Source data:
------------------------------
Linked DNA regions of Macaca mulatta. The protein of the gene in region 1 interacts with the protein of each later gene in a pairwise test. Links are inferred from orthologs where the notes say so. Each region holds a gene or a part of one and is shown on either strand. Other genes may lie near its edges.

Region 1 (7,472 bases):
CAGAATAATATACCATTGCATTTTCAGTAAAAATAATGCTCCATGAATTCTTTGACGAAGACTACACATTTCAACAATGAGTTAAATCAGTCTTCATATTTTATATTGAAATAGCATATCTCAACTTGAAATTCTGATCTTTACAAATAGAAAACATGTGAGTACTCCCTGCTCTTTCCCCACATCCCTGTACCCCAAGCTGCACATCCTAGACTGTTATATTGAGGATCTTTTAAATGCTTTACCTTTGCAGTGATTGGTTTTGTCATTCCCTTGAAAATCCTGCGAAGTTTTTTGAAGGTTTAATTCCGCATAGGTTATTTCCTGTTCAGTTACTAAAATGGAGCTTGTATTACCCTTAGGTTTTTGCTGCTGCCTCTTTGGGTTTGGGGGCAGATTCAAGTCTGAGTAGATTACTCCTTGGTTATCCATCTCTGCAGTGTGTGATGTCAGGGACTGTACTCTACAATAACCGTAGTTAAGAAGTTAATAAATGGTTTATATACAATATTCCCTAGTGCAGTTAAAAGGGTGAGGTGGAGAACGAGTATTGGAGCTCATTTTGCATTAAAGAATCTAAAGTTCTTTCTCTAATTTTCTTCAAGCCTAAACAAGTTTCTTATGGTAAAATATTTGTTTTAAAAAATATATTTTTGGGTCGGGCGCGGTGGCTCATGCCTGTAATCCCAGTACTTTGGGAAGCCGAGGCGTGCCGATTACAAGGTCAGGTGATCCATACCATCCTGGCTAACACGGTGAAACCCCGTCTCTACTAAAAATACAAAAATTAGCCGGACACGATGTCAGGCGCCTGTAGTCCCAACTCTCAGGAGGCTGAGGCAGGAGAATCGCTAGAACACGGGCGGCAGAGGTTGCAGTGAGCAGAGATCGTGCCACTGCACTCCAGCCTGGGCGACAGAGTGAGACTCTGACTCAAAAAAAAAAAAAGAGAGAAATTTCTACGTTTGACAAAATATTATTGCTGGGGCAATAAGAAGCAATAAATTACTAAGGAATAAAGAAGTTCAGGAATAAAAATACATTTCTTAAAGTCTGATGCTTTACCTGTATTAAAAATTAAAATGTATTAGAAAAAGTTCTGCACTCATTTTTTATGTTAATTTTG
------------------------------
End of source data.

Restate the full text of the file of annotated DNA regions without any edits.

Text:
Linked DNA regions of Macaca mulatta. The protein of the gene in region 1 interacts with the protein of each later gene in a pairwise test. Links are inferred from orthologs where the notes say so. Each region holds a gene or a part of one and is shown on either strand. Other genes may lie near its edges.

Region 1 (7,472 bases):
CAGAATAATATACCATTGCATTTTCAGTAAAAATAATGCTCCATGAATTCTTTGACGAAGACTACACATTTCAACAATGAGTTAAATCAGTCTTCATATTTTATATTGAAATAGCATATCTCAACTTGAAATTCTGATCTTTACAAATAGAAAACATGTGAGTACTCCCTGCTCTTTCCCCACATCCCTGTACCCCAAGCTGCACATCCTAGACTGTTATATTGAGGATCTTTTAAATGCTTTACCTTTGCAGTGATTGGTTTTGTCATTCCCTTGAAAATCCTGCGAAGTTTTTTGAAGGTTTAATTCCGCATAGGTTATTTCCTGTTCAGTTACTAAAATGGAGCTTGTATTACCCTTAGGTTTTTGCTGCTGCCTCTTTGGGTTTGGGGGCAGATTCAAGTCTGAGTAGATTACTCCTTGGTTATCCATCTCTGCAGTGTGTGATGTCAGGGACTGTACTCTACAATAACCGTAGTTAAGAAGTTAATAAATGGTTTATATACAATATTCCCTAGTGCAGTTAAAAGGGTGAGGTGGAGAACGAGTATTGGAGCTCATTTTGCATTAAAGAATCTAAAGTTCTTTCTCTAATTTTCTTCAAGCCTAAACAAGTTTCTTATGGTAAAATATTTGTTTTAAAAAATATATTTTTGGGTCGGGCGCGGTGGCTCATGCCTGTAATCCCAGTACTTTGGGAAGCCGAGGCGTGCCGATTACAAGGTCAGGTGATCCATACCATCCTGGCTAACACGGTGAAACCCCGTCTCTACTAAAAATACAAAAATTAGCCGGACACGATGTCAGGCGCCTGTAGTCCCAACTCTCAGGAGGCTGAGGCAGGAGAATCGCTAGAACACGGGCGGCAGAGGTTGCAGTGAGCAGAGATCGTGCCACTGCACTCCAGCCTGGGCGACAGAGTGAGACTCTGACTCAAAAAAAAAAAAAGAGAGAAATTTCTACGTTTGACAAAATATTATTGCTGGGGCAATAAGAAGCAATAAATTACTAAGGAATAAAGAAGTTCAGGAATAAAAATACATTTCTTAAAGTCTGATGCTTTACCTGTATTAAAAATTAAAATGTATTAGAAAAAGTTCTGCACTCATTTTTTATGTTAATTTTG